One genius responsible for the nasty defense of “Vitamin O” informed him if he ‘d done his research, his energy “might have been exerted in a favorable direction and flow instead of revealing idiotcy (sic), as you show!!!”.
That’s definitely a positive, life-affirming message. And potential poster-child material for Vitamin O’s claim that it enhances intelligence, “rapidly increases concentration and awareness” and “has a calming impact on the nervous system.” 
There is little scientific evidence all the claims that vitamin O consists of ingredients that launch oxygen; nevertheless individuals use vitamin O for conditions such as infections, joint discomfort, stomach issues, anxiety, and numerous others. There has been insufficient clinical evidence for the uses and effectiveness of vitamin O and the list below conditions:.
- Aches and discomforts.
- Improving alertness.
- Improving concentration.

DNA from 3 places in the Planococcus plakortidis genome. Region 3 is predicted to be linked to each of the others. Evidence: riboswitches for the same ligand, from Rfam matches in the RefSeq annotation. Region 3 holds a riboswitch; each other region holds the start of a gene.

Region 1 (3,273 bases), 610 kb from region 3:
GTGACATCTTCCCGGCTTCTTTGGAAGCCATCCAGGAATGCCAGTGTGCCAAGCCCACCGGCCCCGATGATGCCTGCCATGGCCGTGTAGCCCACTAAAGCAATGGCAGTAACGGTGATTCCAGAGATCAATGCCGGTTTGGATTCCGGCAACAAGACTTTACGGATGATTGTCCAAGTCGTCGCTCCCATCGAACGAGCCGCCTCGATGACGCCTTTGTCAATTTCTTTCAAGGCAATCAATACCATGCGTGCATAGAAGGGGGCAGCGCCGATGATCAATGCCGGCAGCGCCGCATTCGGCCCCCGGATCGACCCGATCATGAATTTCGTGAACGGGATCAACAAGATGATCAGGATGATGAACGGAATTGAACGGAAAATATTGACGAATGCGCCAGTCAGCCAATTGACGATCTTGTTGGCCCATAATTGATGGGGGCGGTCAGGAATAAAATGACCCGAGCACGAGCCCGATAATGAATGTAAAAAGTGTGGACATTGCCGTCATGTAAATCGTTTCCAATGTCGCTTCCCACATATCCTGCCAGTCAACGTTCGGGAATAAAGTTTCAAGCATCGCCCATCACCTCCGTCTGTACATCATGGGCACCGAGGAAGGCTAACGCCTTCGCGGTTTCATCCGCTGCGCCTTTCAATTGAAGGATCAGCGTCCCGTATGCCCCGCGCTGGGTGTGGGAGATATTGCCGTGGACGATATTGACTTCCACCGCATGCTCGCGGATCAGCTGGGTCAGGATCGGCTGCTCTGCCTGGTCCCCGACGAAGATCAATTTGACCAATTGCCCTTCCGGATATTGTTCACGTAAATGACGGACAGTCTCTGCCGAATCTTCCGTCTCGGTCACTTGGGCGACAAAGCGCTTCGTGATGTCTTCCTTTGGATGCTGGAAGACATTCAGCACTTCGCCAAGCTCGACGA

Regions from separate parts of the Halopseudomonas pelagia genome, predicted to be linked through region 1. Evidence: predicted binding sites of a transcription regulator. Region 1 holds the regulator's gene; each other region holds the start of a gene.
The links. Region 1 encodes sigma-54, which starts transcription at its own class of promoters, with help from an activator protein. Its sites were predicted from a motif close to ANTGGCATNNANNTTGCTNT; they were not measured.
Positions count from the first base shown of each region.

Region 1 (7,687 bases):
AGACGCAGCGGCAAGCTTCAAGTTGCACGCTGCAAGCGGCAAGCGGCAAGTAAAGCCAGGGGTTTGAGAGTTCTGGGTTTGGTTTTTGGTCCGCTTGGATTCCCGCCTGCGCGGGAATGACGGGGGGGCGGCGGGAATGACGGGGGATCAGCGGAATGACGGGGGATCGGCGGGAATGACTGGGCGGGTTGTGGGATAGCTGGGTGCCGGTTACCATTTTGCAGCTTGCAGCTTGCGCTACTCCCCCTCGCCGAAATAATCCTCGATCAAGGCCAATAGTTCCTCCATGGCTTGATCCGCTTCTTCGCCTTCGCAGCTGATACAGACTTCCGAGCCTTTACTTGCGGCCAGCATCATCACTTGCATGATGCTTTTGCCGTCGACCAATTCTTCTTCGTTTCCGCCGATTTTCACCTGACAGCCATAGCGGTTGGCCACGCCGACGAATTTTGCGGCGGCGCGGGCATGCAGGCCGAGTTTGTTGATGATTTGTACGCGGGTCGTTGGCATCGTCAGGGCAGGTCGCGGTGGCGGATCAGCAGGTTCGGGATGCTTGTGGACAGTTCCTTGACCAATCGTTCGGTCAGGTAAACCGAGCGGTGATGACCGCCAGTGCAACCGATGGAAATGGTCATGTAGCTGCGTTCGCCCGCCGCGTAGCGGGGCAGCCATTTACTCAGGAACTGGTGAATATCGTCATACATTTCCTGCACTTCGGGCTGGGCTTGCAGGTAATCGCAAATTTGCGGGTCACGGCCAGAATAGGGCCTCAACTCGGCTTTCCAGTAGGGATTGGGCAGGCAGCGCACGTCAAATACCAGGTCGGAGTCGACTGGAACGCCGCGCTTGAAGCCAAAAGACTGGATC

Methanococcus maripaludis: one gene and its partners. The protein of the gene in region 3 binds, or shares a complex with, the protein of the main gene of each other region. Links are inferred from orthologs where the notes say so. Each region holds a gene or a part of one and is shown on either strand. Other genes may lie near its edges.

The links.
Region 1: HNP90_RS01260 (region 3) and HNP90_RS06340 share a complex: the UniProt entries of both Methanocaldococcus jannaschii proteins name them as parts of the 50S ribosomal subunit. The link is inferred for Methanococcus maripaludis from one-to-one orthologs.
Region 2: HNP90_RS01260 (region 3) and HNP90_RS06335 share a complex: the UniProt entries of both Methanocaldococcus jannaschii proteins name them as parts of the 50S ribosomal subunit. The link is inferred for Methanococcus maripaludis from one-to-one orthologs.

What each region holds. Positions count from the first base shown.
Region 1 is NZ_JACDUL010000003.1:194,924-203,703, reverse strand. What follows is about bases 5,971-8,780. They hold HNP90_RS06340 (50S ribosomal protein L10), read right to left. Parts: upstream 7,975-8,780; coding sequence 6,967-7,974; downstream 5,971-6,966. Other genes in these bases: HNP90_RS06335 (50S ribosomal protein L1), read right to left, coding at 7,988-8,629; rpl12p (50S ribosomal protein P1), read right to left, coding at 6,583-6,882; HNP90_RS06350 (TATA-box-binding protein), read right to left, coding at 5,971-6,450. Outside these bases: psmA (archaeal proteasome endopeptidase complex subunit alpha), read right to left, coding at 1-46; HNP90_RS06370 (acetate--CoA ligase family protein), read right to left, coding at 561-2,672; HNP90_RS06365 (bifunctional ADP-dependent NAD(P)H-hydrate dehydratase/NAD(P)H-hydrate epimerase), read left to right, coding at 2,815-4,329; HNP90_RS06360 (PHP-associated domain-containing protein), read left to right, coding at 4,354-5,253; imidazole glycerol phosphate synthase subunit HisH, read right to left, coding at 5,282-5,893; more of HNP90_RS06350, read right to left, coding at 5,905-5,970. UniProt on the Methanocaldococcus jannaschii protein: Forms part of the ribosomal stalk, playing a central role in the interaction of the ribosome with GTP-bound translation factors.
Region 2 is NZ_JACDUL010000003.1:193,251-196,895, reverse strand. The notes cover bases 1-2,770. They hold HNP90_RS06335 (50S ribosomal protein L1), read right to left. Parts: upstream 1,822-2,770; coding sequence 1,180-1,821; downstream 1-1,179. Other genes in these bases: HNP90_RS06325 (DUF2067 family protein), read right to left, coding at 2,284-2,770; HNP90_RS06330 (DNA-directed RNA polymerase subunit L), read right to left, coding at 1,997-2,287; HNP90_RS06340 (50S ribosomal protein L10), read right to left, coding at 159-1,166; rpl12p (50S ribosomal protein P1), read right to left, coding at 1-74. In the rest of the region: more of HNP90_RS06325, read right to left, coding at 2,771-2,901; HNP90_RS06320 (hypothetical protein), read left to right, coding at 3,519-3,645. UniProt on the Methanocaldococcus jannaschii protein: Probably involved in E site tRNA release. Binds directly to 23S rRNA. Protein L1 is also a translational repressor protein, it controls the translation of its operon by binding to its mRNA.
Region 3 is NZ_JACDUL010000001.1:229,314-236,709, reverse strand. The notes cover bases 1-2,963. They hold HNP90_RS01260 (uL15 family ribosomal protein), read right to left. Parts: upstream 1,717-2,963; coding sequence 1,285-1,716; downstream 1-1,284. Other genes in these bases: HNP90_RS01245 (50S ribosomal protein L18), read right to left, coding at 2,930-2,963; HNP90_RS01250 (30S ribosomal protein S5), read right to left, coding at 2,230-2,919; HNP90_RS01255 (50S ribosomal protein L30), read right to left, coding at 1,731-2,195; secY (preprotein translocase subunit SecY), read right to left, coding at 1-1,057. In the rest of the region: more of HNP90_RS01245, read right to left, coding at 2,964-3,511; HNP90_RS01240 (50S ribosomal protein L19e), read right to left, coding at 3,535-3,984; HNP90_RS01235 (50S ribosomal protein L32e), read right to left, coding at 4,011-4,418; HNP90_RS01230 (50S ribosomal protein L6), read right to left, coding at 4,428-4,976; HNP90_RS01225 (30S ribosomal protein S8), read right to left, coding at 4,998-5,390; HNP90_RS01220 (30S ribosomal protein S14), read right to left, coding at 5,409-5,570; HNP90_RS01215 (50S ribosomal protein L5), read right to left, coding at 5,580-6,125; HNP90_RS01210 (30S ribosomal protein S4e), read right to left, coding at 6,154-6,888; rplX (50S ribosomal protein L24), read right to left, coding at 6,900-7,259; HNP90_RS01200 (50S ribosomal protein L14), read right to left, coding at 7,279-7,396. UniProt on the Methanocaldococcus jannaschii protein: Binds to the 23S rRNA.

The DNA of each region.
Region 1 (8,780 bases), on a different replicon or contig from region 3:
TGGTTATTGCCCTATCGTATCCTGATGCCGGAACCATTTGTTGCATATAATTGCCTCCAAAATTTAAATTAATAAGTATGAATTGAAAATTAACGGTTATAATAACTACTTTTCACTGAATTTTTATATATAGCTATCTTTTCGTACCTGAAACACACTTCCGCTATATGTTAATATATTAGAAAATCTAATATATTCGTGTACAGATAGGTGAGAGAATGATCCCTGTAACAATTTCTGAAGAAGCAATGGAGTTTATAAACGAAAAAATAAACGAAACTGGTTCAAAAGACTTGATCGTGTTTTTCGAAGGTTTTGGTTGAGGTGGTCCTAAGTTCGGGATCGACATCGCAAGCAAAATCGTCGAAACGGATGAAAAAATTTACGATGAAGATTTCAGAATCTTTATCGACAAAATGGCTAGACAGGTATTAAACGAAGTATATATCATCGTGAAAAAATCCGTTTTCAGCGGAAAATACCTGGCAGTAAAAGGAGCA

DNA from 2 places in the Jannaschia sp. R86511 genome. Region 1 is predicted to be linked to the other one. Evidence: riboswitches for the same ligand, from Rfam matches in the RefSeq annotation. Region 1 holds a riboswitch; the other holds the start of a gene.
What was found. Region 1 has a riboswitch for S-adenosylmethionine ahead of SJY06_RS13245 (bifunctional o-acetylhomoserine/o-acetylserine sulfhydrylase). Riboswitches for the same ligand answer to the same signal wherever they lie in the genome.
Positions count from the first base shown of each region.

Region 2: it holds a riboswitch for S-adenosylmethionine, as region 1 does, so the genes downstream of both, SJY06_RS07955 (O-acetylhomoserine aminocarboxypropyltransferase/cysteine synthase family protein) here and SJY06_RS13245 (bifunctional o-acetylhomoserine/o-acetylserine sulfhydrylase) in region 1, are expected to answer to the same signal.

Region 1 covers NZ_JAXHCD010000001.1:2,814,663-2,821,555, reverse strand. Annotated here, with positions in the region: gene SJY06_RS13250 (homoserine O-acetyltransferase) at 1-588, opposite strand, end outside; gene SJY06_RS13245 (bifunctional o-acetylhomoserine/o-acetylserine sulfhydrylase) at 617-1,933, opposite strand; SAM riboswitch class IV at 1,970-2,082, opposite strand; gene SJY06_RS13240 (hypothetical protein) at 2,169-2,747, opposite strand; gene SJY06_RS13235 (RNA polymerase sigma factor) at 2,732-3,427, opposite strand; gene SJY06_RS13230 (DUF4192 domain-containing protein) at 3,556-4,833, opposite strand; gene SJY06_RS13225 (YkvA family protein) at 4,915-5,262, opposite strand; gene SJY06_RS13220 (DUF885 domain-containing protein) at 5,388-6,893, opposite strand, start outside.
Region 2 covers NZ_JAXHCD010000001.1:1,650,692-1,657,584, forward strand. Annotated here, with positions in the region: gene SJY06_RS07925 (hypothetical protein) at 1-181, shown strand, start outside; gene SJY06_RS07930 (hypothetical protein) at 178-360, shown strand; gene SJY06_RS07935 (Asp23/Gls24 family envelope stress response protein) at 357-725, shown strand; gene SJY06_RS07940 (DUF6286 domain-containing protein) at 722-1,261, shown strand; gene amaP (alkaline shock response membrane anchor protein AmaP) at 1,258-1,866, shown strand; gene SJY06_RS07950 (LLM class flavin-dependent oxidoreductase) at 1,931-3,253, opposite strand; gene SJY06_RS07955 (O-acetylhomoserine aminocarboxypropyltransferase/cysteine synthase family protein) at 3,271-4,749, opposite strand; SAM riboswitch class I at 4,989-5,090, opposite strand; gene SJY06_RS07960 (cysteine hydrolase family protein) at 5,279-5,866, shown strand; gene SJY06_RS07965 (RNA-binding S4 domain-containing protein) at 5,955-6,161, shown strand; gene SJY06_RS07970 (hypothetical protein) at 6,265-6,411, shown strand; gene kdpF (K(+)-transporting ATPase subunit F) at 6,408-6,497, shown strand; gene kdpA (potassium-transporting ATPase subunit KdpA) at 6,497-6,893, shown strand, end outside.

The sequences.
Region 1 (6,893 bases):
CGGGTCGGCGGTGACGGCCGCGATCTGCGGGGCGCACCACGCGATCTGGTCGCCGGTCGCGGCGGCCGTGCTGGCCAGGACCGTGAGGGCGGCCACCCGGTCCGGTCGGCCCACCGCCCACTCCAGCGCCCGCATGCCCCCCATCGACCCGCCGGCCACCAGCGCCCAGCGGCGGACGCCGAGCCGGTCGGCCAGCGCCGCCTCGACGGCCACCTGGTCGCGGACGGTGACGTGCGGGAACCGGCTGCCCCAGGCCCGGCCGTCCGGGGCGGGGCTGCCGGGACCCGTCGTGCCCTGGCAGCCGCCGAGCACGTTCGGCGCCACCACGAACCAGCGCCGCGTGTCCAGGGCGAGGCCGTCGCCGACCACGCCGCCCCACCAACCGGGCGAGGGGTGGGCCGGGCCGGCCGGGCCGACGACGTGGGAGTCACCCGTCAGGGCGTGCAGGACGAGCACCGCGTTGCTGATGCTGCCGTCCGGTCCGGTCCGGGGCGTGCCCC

- Improving immune function.
- Improving memory.
- Lung disease.
- Mouth sores.
- Weight problems.
- Premenstrual syndrome (PMS).
- Sexual issues.
- Increasing energy.
- Other conditions.
In May 2000, they consented to pay $375,000 to the FTC to settle these charges In Might 2000 the makers of vitamin O, accepted pay $375,000 to the FTC to settle the charges of incorrect claims.
While there is no clinical details and what actually vitamin O does nor there is clinical show whether it is a vitamin or not, or if it has any adverse effects, we recommend just like a lot of supplementation women that are pregnant or breastfeeding needs to consult their family doctor regarding the probable interactions with vitamin O and their current medications, in addition to their current medical condition.
Similar to many other supplementations the proper dosage or vitamin O would depend upon a variety of elements such as the user’s age, their health, the current vitamins, and recommended medicine that they’re taking along with a number of other conditions. Keep in mind there is not enough clinical information to determine what would be the suitable variety of dosages for vitamin O.